Ride Report

View Ride     Sarah Dale

Tuli Trail
Sunday 1st May 2011

My flight from Heathrow arrived on time and my luggage was already going around the conveyor belt once I had been through passport control. Johannesburg airport was very well organised and all the directional signs within the airport were clear and easy to understand. Having collected my luggage I then followed the accurate directions out of the airport. Here I was met by a vast line of people waving name boards. Initially I was a little worried about where to look – however as I made my way to the information desk as per itinerary, I saw the Waterburg Transfers sign with my surname walking towards me!

The Waterberg Transfer representative was very friendly and led me to the other members within the group that had arrived on an earlier flight. The transfer was delayed slightly by other guests (not ITS) late flight.

The transfer vehicle was a minibus, which was clean and tidy, with seatbelts. The road up to the border was smooth and straight and as comfortable as possible considering the long time sat in a vehicle. We stopped twice on the journey for a ‘bathroom break’ –This transfer including breaks took just over 6 hours – we reached the border at 15:40.

Cor was waiting at the South African border to meet us all. It was great fun to experience this really unusual border crossing – and I thought a lovely touch was that none of the guests had been fore-warned about the cable car crossing across the Limpopo River! This certainly brought smiles onto everyone’s tired faces. We happended across a leaving party at the Botswana border for one of their staff members – so it really was a carnival atomosphere.

Cor loaded up the luggage into a trailer, and we all climbed into a 9 seater open air game viewing jeep to make the short journey to the arrival stable area at LVHS.

We were met by Saskia and a welcome drink. We were asked to change into our riding clothes before we then all sat down for a late lunch. Over the lunch table, Cor went through everyone’s riding experience – and double checked that he had got the correct information about their riding experience. He then allocated horses and explained a little bit about each horse and why he had allocated it.

As soon as lunch was over we walked a short distance to the stables where all of our horses were already tacked up and waiting for us. Each person was taken to a mounting block individually and mounted up – girths and stirrup lengths checked. Saskia took this opportunity to also once again give a little one to one to each guest about their specific horse (and as the course as the Tuli Trail went on, I realised that she was incredibly accurate in her descriptions).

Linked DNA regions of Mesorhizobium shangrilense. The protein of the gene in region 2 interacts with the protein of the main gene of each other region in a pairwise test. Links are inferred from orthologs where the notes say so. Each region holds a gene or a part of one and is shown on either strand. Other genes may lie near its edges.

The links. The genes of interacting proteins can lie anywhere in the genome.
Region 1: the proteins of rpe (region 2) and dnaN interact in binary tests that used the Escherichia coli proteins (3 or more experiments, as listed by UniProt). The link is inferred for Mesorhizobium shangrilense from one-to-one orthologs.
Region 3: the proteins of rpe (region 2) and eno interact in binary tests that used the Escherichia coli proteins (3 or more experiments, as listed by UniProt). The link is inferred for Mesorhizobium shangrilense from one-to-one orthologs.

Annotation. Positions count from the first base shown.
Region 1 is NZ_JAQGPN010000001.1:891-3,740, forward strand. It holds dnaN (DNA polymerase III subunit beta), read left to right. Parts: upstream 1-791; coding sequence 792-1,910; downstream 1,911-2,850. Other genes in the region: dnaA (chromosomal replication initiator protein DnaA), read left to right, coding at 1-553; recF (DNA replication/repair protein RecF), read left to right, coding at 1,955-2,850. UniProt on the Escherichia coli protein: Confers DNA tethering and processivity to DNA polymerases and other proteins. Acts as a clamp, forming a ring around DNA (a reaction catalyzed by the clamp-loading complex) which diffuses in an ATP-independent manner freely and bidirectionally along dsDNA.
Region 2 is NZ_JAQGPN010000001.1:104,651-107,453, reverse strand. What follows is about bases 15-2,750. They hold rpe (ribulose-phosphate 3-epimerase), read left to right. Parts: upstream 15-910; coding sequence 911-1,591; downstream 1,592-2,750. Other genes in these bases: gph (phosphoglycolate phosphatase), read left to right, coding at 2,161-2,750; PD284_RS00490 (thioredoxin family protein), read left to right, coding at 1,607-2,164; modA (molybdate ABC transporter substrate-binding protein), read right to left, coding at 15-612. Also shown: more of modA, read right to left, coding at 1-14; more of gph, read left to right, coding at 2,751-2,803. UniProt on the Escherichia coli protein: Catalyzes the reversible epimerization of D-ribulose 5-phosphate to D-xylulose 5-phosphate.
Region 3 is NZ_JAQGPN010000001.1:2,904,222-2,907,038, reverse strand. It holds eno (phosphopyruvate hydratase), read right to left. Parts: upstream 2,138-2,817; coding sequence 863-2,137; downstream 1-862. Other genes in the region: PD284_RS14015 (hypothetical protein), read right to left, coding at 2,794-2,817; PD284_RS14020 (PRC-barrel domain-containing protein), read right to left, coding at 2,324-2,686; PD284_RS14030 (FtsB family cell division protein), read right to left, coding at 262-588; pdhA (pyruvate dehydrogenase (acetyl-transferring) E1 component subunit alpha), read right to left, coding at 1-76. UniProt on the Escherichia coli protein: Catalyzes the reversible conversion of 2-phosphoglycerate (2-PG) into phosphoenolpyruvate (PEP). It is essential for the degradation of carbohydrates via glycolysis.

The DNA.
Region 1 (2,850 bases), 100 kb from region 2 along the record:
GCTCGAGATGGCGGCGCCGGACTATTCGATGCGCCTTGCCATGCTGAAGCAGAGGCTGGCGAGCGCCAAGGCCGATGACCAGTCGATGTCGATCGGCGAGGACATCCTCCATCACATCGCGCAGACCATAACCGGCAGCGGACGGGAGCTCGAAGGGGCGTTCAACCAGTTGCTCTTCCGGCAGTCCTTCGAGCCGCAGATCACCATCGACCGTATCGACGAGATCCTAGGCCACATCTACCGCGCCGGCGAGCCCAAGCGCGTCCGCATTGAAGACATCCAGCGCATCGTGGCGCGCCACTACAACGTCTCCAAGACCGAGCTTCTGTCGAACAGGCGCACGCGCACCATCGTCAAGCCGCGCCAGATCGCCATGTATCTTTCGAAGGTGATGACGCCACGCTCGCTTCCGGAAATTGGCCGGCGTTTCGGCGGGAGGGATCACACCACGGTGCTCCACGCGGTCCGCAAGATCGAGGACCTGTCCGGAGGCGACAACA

Once everyone was mounted we had a short ride and safety briefing by Cor. This covered what to do if we encountered Lion, Elephant, Wild Dogs. It also covered that we should keep our distance in canters – single file unless he says to spread out and how the lead guide and back up guide had various roles in various situations.

We rode for about 45 minutes – and this ride included a period of time when we were all asked to do an individual canter test. This involved asking your horse to canter away from the group alone, turn left and gallop on, then swing back towards the group steadily slowing back down to a trot. This test was a great opportunity to check that we were all correctly mounted for the week ahead and was well worth putting your riding on display to everyone for a few moments.

By now it was getting dark and we hacked the short distance back to the stable yard.

We then had a vehicle transfer in the dark by open air jeep to Mashatus Main Camp.
We were all offered a drink and then shown our tents.

By now it was about 9:30pm and everyone felt shattered – so it was to bed. Cor explained that he would wake everyone up with a cup of tea or coffee at 5:00am – then after breakfast we would need to be ready to leave at 6am.

Despite hearing the African sounds and my nerves about the week ahead – I fell asleep almost straight away.

Day 2

As promised – I was woken with a cup of tea, exactly at 5am. It was still dark and the head torch I packed became invaluable.

Breakfast consisted of hot drinks, warm muffins, fruit, cereal, muesli and natural yoghurt.

At 6am we were driven to the stables (1/2 hour drive). On the way we saw some plains game.

We were all on horseback by 7.15am and the same procedure of mounting each person individually occurred. Girths were then double checked once mounted. This procedure happened without exception each and every time we mounted throughout the entire week.

The morning was immediately made exciting by quickly coming across some fresh lion tracks which we followed for a while.

During the morning ride we saw Impala, Warthogs, Kudo, Eagles, Baboons, Giraffe, Crocodile, Zebra, Meercats and a Black Backed Jackal.